Piet Beertema (born 22 October 1943 in Amsterdam) is a Dutch Internet pioneer. On November 17, 1988 at 14:28 hours, he linked the Netherlands as the second country (after the United States) to NSFnet, a precursor to the Internet. Beertema was then working as an administrator at the Centrum Wiskunde & Informatica (CWI) in Amsterdam.
His first job was in 1965 at the Dutch National Aerospace Laboratory, where he first came into contact with a computer (an Elliott 803-B). In 1966 he joined the Center for Mathematics and Computer Science, where he worked until his retirement.
On April1, 1984, Beertema was responsible for the first April Fools Day hoax on the internet. Posing as "Chernenko" of the Moscow Institute for International Affairs, he posted a message on the Usenet network. This greeted fellow users of Usenet on behalf of the Soviet Union. He further stated that one aim of them joining was to better present the views of the Soviet regime, alleging that the American administration were seeking war and world domination. Beertema used the ID "Kremvax", which was subsequently used by Vadim Antonov in 1991, when he did actually become the first Moscovite site to join usenet. However many people assumed this was another joke.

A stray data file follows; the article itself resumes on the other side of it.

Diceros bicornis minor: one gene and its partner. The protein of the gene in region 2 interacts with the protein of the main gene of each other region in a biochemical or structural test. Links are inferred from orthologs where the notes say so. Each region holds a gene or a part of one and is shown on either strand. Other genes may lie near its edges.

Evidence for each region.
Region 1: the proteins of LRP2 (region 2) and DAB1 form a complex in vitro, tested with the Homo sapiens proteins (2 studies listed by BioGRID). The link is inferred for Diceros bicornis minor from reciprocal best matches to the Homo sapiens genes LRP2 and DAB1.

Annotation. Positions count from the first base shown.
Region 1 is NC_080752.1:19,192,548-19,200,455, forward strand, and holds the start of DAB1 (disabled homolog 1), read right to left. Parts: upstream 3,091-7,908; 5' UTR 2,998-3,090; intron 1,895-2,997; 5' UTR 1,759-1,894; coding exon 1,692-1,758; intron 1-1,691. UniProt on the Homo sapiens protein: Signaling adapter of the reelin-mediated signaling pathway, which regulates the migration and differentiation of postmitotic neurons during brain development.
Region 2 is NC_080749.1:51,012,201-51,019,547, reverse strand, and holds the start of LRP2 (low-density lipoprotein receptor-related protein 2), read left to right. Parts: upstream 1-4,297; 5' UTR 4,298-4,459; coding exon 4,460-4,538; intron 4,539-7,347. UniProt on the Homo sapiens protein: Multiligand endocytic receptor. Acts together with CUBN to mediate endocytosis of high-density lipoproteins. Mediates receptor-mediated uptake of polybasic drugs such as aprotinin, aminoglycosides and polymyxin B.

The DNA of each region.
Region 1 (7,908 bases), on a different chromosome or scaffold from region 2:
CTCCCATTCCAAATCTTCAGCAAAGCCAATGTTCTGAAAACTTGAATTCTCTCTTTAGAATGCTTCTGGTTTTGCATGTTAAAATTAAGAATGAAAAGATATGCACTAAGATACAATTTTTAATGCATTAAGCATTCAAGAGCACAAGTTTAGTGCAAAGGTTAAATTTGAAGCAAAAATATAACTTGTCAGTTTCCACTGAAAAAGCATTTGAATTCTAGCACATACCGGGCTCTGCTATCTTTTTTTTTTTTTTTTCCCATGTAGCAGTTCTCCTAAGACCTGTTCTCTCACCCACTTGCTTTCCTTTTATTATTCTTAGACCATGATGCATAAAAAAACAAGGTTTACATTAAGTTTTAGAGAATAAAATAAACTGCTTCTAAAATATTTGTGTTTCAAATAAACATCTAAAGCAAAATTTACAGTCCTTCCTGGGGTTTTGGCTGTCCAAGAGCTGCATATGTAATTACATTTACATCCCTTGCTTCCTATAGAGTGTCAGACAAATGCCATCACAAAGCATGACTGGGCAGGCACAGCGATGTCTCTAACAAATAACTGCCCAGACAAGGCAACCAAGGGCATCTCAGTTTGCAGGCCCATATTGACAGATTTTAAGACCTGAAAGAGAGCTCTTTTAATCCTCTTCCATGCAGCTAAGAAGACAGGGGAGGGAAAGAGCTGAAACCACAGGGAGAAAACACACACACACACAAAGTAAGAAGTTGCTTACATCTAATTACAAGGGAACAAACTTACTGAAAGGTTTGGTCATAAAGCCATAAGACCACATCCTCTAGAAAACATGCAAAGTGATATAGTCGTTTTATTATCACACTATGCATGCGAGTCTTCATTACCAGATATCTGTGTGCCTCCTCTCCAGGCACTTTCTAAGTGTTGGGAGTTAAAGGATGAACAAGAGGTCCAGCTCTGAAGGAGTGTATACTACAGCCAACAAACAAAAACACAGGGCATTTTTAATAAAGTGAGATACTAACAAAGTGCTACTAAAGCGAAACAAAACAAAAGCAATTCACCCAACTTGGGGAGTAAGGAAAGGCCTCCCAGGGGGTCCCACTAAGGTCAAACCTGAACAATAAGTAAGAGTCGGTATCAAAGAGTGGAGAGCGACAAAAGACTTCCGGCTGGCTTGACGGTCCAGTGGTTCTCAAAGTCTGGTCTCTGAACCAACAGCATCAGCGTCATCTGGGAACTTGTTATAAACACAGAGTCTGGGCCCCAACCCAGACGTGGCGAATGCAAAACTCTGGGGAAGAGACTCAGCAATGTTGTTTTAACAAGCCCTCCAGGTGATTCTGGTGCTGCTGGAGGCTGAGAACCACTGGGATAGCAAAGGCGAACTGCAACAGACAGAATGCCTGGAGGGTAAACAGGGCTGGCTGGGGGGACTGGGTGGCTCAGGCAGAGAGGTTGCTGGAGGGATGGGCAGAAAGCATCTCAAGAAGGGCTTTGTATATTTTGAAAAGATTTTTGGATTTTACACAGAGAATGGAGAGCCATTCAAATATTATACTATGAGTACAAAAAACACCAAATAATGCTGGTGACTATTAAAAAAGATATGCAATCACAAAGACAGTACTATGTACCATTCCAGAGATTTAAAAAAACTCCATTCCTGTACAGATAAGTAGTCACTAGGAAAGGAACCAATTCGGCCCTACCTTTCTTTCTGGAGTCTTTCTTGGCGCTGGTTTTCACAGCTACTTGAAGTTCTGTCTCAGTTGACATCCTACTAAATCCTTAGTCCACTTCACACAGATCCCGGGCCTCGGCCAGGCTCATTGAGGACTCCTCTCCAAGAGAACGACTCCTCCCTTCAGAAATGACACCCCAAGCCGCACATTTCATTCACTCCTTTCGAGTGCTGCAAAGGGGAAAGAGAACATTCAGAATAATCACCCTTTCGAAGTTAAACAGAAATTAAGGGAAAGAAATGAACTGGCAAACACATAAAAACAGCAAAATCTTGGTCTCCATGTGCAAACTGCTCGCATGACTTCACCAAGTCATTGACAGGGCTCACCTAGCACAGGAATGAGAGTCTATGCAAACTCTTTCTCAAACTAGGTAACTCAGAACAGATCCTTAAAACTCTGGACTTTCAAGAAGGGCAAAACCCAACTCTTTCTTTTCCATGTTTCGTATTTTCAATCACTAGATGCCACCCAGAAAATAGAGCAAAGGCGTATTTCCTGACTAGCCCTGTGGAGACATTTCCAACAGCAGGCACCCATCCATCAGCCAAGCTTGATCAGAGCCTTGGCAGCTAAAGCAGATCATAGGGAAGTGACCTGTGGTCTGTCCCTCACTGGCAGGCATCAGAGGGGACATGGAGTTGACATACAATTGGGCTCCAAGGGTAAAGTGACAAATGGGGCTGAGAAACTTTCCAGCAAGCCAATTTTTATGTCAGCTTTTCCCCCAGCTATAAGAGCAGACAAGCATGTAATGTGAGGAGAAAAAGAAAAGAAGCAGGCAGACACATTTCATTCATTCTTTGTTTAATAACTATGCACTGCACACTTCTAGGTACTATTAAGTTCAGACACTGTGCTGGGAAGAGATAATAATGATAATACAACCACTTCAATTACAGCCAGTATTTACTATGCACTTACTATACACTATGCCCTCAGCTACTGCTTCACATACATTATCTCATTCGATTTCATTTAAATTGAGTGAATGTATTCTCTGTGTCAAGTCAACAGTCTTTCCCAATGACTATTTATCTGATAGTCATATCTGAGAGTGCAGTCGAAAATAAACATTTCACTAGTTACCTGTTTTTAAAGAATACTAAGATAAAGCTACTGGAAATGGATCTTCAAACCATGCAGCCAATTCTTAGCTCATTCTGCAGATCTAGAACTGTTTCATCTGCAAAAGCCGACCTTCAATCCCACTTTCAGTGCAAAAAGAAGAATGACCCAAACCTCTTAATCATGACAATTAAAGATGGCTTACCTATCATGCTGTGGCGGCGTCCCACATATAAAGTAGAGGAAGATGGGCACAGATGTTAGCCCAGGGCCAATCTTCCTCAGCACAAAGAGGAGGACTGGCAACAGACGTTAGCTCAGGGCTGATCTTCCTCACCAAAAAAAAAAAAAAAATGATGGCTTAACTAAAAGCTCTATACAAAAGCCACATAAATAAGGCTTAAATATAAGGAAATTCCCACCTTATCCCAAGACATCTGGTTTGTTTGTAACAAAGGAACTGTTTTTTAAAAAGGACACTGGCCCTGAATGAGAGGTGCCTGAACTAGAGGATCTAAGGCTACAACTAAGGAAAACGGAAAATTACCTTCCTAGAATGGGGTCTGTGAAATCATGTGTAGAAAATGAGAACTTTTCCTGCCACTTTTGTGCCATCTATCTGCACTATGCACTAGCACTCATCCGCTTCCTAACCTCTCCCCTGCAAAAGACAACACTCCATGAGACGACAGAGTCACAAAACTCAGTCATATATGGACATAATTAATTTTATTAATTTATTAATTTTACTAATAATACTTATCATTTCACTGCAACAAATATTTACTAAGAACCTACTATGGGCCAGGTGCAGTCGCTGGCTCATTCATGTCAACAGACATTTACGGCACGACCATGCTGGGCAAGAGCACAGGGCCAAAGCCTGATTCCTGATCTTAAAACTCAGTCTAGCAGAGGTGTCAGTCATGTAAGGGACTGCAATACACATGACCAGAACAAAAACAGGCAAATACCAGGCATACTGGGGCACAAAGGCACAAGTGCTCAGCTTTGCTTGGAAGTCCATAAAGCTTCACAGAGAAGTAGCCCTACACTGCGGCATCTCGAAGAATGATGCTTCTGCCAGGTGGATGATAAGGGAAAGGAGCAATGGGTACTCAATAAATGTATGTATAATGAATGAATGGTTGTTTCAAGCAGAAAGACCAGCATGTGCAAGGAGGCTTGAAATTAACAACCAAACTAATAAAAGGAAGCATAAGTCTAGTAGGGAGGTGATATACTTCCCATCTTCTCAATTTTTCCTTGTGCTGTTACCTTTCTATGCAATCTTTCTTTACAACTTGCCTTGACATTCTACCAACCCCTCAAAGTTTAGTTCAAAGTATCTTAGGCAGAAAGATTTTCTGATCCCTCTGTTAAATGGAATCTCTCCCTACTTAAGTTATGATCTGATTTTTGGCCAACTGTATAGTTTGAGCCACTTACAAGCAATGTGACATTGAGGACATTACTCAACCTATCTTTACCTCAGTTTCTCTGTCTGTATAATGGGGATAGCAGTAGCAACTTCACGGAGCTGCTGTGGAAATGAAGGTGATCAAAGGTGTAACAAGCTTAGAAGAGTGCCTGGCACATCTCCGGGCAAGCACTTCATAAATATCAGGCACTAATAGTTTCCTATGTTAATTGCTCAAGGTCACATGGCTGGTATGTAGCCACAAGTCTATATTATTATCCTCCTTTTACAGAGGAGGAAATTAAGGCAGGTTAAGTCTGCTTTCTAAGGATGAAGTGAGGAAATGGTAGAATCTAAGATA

On April 25, 1986 Beertema recorded the first country code top level domain .nl. In 1996 he co-founded the Foundation for Internet Domain Registration Netherlands that would take over the management of the .nl domain, after doing this himself for almost 10 years.
On June 9, 1999 he received a royal decoration, Knight of the Order of the Dutch Lion. On September 16, 2004 he officially retired.
- van Ringelestijn, Tonie (2008-11-17). "20 jaar internet in Nederland en Europa". WebWereld (in Dutch). IDG Nederland. Retrieved 2011-01-24.
Op 17 november 1988, om half drie 's middags, ontving systeembeheerder Piet Beertema van het CWI in Amsterdam het historische e-mailtje waarin stond dat het CWI, als eerste instelling buiten Amerika, was verbonden met NSFnet.
- Schonfeld, Zach. "'Kremvax': The Strange Story of the Internet's First April Fools' Prank". Newsweek. Newsweek LTD. Retrieved 5 April 2016.